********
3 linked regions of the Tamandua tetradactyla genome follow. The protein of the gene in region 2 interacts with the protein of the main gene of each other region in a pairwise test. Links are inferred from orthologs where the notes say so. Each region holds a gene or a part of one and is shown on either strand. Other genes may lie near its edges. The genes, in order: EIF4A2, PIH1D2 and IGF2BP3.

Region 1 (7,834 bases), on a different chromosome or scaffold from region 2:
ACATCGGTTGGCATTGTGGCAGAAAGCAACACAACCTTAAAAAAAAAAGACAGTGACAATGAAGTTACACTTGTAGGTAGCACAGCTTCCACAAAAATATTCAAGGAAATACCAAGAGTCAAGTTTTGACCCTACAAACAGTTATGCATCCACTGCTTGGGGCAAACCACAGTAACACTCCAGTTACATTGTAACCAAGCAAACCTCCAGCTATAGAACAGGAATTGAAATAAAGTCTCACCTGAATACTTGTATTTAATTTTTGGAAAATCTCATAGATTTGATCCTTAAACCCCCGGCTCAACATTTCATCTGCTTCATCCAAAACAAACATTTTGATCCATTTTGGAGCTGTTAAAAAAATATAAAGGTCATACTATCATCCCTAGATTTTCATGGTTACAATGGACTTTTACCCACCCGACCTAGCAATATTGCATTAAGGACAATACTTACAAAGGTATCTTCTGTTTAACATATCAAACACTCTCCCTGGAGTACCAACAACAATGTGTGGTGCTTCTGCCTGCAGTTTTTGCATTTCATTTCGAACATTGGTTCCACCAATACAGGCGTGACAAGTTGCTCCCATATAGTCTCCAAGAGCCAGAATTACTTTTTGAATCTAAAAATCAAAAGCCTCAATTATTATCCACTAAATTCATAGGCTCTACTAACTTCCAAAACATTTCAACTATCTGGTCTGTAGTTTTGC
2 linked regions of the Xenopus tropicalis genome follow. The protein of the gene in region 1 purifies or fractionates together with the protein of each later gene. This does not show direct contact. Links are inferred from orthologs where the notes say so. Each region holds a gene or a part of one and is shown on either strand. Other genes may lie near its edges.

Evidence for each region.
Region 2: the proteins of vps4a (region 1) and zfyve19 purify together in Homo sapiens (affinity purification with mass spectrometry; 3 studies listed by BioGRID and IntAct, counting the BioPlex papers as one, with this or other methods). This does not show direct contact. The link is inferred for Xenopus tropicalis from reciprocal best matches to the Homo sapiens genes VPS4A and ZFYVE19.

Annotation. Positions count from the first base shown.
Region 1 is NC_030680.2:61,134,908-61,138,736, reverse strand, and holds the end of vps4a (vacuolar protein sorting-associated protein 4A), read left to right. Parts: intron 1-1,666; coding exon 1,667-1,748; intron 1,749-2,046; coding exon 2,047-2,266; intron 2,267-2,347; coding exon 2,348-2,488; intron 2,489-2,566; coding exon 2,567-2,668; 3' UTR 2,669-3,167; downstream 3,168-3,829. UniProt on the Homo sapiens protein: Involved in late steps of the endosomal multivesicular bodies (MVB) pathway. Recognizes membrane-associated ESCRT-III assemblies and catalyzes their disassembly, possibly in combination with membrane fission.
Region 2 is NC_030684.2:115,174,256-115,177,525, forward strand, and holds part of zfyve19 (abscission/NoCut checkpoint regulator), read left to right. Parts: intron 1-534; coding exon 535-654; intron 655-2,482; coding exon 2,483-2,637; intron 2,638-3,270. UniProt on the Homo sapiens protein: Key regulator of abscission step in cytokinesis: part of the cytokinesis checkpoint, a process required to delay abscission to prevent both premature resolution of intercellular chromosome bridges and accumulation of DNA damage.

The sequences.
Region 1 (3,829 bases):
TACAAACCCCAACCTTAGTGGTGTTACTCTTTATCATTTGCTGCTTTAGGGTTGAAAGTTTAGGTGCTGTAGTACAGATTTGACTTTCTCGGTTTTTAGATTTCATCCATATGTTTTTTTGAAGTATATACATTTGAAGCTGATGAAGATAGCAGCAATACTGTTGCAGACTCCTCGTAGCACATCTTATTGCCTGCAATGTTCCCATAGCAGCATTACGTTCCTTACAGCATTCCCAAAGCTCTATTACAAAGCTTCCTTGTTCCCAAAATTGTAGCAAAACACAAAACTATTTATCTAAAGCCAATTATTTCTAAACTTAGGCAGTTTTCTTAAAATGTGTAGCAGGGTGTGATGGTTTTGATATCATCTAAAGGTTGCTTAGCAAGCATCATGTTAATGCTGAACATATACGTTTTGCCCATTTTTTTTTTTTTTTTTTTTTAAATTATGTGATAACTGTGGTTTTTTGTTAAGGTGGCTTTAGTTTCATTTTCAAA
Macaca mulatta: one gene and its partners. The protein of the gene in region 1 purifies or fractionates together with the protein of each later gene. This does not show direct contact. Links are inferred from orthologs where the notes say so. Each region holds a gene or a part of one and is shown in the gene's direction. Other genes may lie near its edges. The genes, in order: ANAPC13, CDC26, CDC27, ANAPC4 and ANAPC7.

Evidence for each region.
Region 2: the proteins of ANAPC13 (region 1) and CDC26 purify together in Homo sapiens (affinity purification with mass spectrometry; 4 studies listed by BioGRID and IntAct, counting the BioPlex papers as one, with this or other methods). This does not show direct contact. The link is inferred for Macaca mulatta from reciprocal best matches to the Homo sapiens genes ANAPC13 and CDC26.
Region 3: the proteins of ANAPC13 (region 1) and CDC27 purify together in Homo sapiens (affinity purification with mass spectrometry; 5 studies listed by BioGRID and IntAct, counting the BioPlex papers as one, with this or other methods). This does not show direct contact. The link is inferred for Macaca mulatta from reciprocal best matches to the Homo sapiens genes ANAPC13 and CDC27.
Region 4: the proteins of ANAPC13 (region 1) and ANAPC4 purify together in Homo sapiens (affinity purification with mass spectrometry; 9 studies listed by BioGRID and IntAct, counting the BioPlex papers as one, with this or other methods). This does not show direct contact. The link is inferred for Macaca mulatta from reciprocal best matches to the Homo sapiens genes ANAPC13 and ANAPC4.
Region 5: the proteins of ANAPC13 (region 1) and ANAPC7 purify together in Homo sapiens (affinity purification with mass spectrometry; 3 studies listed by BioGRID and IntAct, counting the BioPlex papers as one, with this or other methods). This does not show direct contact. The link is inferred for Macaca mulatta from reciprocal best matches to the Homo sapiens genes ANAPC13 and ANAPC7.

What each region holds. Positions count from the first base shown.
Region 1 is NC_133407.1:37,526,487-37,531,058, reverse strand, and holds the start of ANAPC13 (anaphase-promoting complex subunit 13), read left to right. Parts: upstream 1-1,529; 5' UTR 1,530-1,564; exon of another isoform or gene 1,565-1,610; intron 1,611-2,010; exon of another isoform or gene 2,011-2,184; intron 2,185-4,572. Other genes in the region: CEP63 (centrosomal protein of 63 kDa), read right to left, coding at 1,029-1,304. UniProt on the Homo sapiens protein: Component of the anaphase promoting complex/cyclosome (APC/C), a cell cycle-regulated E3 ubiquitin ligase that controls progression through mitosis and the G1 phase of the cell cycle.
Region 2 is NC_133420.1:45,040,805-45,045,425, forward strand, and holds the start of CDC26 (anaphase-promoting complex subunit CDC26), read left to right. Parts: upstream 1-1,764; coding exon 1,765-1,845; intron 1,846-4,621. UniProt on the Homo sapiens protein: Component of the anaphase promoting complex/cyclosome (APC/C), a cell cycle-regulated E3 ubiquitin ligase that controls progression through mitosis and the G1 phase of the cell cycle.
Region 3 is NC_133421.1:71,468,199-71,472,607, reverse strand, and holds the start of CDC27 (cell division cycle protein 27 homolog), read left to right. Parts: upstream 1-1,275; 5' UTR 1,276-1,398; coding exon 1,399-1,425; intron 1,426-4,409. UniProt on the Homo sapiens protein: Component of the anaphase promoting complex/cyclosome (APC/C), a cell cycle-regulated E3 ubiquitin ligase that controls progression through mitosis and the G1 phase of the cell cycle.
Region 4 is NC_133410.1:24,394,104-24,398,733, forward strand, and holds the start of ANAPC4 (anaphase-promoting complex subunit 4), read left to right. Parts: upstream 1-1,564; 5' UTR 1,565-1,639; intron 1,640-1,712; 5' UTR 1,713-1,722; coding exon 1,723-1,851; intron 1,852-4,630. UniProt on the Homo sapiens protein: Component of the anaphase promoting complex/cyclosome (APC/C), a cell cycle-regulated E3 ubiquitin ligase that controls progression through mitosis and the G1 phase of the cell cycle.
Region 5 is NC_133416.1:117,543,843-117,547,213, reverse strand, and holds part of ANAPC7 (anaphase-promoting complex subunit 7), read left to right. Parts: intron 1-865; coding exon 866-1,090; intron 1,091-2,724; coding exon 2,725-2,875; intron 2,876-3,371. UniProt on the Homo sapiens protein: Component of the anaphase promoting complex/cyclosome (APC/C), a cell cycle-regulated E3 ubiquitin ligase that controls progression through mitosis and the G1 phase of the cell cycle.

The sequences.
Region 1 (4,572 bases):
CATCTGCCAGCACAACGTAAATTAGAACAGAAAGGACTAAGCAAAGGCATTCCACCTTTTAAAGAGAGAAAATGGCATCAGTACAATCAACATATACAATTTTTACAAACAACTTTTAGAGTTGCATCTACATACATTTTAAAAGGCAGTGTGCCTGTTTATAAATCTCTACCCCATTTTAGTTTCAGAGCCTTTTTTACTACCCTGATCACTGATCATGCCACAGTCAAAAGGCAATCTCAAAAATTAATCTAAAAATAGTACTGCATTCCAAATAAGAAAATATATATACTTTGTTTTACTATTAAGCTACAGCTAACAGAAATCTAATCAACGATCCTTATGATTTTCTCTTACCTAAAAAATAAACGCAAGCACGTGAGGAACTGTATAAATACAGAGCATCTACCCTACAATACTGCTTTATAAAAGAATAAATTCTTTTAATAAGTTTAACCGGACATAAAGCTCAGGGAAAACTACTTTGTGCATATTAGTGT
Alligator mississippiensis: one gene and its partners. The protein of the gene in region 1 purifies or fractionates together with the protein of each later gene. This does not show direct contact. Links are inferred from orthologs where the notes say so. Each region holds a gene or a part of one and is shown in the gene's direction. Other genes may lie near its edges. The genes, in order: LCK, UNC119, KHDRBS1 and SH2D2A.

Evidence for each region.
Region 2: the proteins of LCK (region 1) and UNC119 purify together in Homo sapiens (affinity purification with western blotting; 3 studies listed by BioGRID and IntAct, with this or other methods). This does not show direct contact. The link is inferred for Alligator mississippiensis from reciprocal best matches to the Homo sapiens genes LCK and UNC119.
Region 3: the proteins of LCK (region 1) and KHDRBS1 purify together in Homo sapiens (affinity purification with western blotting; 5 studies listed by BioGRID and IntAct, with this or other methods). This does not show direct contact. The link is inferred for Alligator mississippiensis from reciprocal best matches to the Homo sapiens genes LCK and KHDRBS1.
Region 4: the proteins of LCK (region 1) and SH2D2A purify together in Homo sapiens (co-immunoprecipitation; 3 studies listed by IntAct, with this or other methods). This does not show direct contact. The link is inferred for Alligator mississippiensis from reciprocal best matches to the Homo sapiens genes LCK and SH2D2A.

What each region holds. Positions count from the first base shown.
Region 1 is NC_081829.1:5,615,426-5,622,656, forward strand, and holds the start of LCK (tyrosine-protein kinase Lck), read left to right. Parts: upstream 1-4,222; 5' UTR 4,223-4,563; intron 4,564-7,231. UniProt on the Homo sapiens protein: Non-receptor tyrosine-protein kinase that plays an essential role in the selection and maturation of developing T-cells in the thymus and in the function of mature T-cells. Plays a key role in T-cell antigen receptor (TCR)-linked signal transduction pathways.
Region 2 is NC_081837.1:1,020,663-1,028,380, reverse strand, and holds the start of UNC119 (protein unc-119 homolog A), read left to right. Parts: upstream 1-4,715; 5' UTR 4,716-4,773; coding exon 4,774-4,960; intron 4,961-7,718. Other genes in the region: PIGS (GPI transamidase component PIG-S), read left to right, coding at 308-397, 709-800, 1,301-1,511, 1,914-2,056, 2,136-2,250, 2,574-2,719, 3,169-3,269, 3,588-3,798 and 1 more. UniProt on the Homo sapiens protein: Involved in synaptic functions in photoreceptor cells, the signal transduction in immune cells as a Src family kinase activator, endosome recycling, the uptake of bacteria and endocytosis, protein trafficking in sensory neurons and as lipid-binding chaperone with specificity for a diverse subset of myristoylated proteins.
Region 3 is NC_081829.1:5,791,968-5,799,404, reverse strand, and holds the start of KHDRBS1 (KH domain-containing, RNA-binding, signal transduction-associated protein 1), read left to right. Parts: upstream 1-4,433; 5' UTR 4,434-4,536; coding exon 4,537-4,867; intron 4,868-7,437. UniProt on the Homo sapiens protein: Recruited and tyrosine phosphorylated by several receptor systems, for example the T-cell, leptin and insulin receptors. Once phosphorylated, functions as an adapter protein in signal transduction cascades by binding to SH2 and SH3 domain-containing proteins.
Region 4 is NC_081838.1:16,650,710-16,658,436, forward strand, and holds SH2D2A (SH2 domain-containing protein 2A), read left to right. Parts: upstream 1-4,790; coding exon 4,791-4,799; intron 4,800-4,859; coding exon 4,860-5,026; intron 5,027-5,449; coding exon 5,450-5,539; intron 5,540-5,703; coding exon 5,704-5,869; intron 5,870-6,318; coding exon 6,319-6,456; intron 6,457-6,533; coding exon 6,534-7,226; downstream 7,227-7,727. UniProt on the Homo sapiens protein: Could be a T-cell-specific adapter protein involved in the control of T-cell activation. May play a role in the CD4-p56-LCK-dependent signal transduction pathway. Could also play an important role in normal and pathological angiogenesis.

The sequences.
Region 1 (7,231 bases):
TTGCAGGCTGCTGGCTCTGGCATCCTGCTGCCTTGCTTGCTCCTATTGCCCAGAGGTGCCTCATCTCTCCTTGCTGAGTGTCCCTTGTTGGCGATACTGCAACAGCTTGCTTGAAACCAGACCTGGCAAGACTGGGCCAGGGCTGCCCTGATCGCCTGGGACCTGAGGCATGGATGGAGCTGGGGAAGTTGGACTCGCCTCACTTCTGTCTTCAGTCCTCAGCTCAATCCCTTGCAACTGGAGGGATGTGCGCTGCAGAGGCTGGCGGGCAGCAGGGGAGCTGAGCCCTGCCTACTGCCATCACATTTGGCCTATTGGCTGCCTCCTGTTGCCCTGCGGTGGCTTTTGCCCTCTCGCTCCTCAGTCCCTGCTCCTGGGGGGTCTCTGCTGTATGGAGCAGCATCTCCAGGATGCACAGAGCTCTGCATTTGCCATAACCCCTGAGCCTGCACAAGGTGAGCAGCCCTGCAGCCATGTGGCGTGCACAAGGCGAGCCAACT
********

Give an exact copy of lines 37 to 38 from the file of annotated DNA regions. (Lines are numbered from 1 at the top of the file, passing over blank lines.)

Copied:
Region 4 is NC_081838.1:16,650,710-16,658,436, forward strand, and holds SH2D2A (SH2 domain-containing protein 2A), read left to right. Parts: upstream 1-4,790; coding exon 4,791-4,799; intron 4,800-4,859; coding exon 4,860-5,026; intron 5,027-5,449; coding exon 5,450-5,539; intron 5,540-5,703; coding exon 5,704-5,869; intron 5,870-6,318; coding exon 6,319-6,456; intron 6,457-6,533; coding exon 6,534-7,226; downstream 7,227-7,727. UniProt on the Homo sapiens protein: Could be a T-cell-specific adapter protein involved in the control of T-cell activation. May play a role in the CD4-p56-LCK-dependent signal transduction pathway. Could also play an important role in normal and pathological angiogenesis.

The sequences.